Thursday, October 30, 2014

Malignant

The place where I did my residency had a really horrible urology program. It was extremely malignant due to the program director, who was apparently always threatening to put residents on probation. A friend of mine, who I will call Angela, was having an especially horrible experience.

When Angela was in her R2 year, she was put on probation... she couldn't even write tylenol without calling an attending for approval. So she'd get called at home for a temp and she has to come in, evaluate, and then call the attending at home to find out if it's okay to write for tylenol. The rest of us could give a verbal order for tylenol and maybe some pan cultures and that's it. She had to drive to the hospital.

What happened was angela was presenting a patient and said something about the patient's code status. The director was the attending doing rounds and he went on a huge speech about how R2s don't understand code status and how they shouldn't be dealing with it, and she never finished presenting this patient. So what happened is the director never heard about the patient's primary diagnosis of a fistula because he wouldn't let her finish presenting.

So later on in the day when something came up regarding that patient he ended up looking like a fool cuz he didn't know the patient had a fistula. He went ballistic, called the R2 an inaccurate and messy doctor who presents inaccurate information. She got angry and started to talk back, and he yelled at her and said she needed to understand her place. And she was so angry that she started to tear a little, and he told her she obviously had some psychiatric disturbances cuz she obviously couldn't handle stress. He told her she'd have to undergo a psych eval and she dug in her heels and it went on like that.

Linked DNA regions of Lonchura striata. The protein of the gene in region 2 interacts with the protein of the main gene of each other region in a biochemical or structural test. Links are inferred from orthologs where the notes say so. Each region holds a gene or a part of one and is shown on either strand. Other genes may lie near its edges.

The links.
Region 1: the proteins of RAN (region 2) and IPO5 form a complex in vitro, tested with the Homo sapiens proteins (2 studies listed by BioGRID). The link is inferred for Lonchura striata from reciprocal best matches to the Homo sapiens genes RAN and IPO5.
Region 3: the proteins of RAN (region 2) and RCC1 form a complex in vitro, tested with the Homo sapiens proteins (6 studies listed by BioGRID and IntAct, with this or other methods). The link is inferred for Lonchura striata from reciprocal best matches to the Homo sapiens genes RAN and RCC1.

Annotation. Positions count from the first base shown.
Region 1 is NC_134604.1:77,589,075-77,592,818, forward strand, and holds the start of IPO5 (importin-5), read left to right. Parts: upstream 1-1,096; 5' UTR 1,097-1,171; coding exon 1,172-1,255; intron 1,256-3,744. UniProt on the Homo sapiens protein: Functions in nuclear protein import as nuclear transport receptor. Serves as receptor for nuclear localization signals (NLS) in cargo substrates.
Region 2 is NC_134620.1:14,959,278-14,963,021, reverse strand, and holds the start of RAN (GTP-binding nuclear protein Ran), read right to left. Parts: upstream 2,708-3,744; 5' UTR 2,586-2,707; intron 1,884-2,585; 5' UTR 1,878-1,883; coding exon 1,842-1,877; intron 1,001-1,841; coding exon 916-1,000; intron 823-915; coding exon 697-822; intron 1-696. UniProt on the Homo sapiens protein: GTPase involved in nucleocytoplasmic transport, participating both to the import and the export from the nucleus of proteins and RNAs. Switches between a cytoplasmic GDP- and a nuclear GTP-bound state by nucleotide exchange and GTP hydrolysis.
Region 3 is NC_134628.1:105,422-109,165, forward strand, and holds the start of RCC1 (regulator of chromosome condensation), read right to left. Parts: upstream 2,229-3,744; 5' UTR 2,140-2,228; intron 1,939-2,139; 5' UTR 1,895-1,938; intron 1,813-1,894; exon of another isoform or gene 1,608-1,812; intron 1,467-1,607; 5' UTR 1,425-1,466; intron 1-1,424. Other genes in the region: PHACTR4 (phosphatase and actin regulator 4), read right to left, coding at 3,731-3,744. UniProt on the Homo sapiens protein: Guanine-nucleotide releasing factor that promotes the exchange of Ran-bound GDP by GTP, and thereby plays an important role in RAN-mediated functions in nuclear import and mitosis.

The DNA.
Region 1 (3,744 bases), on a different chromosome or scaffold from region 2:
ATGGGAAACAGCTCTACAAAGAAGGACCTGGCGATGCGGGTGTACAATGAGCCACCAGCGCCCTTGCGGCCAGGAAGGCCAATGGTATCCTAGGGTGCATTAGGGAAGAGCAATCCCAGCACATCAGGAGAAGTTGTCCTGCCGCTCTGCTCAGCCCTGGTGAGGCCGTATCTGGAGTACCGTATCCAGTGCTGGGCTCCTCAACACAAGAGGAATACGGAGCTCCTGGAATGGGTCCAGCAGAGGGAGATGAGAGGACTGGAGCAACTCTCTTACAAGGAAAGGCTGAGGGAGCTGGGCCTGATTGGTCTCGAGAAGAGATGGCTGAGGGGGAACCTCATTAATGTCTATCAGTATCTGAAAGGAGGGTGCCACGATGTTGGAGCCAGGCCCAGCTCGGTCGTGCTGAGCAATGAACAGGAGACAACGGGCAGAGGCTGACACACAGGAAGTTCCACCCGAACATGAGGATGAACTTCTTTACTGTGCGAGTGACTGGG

And then he announced she'd have to be in remediation, and then put her on probation. Indefinitely. And then after he did that to her, he kept saying he wasn't going to renew her contract, and that she'd better contemplate not being there the next year.

That's so unbelievable to me that a person could go through all those years of schooling and hard work, just to have it ruined by one asshole.

18 comments:

  1. Story of my life. I feel her pain. People in my part of the world are really comfortable in bullying juniors. They know there is nothing they can do. I feel like a slave sometimes.

    ReplyDelete
  2. It makes me incredibly sad how many in the medical world will eat their young, so to speak.

    ReplyDelete
  3. For those residents out there who feel bullied by their program directors, there is a force in the universe called karma, and its a real bitch. You may not be around when it comes around and bites your tormentor in the ass, but take comfort in the knowledge that it always does.

    ReplyDelete
    Replies
    1. Bull. The worst of the worst are living large, and always will.

      Delete